Corporate Communication Is Changing — Here's What You Need to Know in 2018

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Executive speaking to a team

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Rachel Montañez84
I help you embrace a fulfilling career.
April 12, 2024 at 8:11PM UTC
Do you work for a company where internal communication is lacking? Or maybe your company communicates effectively with employees and internal and external stakeholders, but there's room for improvement.
According to Salesforce, a staggering 86% of corporate executives, employees, and educators blame ineffective internal and external communications as a primary reason for failures in the workplace. Effective strategic communication can help a business improve employee and investor relations and create products and services that resonate with those in the public you serve.
Creating cultures where employees experience work-life harmony and diversity is celebrated is a must in 2018. This is what you need to do to execute an effective corporate communication strategy that helps contribute to a positive corporate identity and allows you to stay ahead as an employee, manager, or entrepreneur.

Business Communication in 2018

Here are corporate communication strategy trends you're likely to see:

1. Following the lead of the French

Emails take up way too much work time. According to Attentiv, a software company focused on collaboration, the average worker spends 28% of the work week reading and sending emails. Plus, 96% of workers said that unnecessary emails waste their time. As well as seeing a future decline in email communication, perhaps we will eventually follow the French. Did you know that in 2017 the French passed a law requiring companies with more than 50 employees to establish hours when no emails are sent or answered? Protecting private time, prioritizing our sleep, and managing our energy are all critical steps to stopping and preventing burnout—as well as improving business communication.

2. In-person meetings

While more and more of us are working remotely, face-to-face meetings are still a necessary aspect of organizational communication. Oxford Economics USA has found that the rate of converting prospects to actual customers pretty much doubles with face-to-face meetings. Face-to-face interactions can reduce miscommunication, increase understanding and empathy, and maintain a healthy team spirit.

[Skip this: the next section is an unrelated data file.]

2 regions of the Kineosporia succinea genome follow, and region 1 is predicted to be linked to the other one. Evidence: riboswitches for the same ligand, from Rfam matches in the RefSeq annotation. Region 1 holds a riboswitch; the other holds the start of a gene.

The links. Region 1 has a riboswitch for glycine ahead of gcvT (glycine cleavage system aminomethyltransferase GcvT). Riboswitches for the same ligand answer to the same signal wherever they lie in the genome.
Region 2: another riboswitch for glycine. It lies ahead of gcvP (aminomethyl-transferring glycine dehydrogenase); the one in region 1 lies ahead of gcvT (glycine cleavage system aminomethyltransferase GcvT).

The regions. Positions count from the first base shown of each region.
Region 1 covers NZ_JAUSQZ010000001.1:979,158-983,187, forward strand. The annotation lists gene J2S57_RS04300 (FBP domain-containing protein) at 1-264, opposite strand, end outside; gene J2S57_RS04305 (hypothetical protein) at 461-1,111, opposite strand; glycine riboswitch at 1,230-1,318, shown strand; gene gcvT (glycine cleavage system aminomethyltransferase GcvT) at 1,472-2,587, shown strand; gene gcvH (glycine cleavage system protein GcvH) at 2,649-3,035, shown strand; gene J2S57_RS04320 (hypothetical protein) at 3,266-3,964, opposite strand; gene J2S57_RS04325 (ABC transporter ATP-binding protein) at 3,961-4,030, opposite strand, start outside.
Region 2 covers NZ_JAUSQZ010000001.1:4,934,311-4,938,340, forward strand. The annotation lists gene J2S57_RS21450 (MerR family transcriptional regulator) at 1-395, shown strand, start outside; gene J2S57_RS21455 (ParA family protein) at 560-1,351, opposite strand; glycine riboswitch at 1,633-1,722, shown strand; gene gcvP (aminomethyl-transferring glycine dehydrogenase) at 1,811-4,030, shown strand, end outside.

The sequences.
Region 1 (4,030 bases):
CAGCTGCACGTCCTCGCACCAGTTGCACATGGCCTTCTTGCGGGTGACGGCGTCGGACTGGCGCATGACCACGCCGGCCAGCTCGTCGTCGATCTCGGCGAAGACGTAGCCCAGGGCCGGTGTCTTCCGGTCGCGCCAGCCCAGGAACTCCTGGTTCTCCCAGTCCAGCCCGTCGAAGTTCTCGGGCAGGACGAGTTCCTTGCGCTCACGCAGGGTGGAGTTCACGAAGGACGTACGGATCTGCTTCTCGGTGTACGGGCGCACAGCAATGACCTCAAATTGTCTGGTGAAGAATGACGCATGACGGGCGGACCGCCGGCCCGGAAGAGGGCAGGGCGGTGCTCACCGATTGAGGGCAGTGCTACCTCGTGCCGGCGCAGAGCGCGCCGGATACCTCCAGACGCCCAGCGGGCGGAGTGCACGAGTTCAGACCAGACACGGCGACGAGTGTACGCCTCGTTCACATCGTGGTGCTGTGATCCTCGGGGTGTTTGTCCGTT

3. Games as organizational communication

When Deloitte introduced its leadership training game "Badgeville," it saw the average time to complete the curriculum reduced by 50% and a 46% leap in return visitors to the site. Employees were highly engaged. We will see more and more companies taking advantage of the psychological and practical benefits that games as an internal communication strategy provide.

4. Apps and GIFs

The Society of Human Resource Managers has said that visual communication in the workplace will ramp up to mirror the consumer apps we use every day. To connect and reach a workforce that consists largely of millennials and Generation Z, managers need to create messages that are brief, precise, and ideally sent via a channel other than email, such as social media or apps.
Making sure that you have an internal communications channel where individuals can share and comment on media like videos is a great move. Microsoft's partnership with GIPHY—the world’s largest source of animated GIFs— indicates that they are making GIPHY an integral part of its enterprise messaging offerings. GIFs are more visually engaging and memorable than regular photo images. They can also make complex topics much easier to understand, and they’re faster and cheaper than video. Just as people use GIFs to communicate their reactions to something, companies can too. It's a great way to engage a target audience of younger employees.

5. More podcasts

Podcasts came on the scene in the mid-2000s. They are a great way to provide valuable information and are highly engaging. Forty-two million Americans listen to podcasts weekly, according to Statistica, which is five times the number of those who go to the movies. Crazy, right? Podcasts are also a great way to provide important content to employees on the go.
We can all relate to the struggle of trying to find the best time to schedule a meeting or a large team conference call with a global team. You typically get some employees who are the farthest away from HQ having to dial in when they should be sleeping. Podcasts improve employee relations by allowing people to consume content and gain the knowledge they need when it's most convenient for them. And if external stakeholders need to know what's going on, you can create a separate podcast or loop them into an existing one.

Remember, you’re working with humans.

Thinking back to my post-high school business studies class, Maslow’s hierarchy of needs comes to mind. We all have these simple physiological needs: we want to feel safe, a sense of belonging, accomplishment, to be liked, and to live our purpose. Don't forget the human side of strategic communication; it will always be trendy. Authentic, meaningful communication—and corporate communicators who care about their employees—drive action and commitment.
Aren't you excited about these corporate communication trends? I know I am. Anything that helps our communities thrive with productive and engaged workers is a win-win. 
Rachel Montanez is a career coach and career development speaker. Check out her website here and connect on LinkedIn here.

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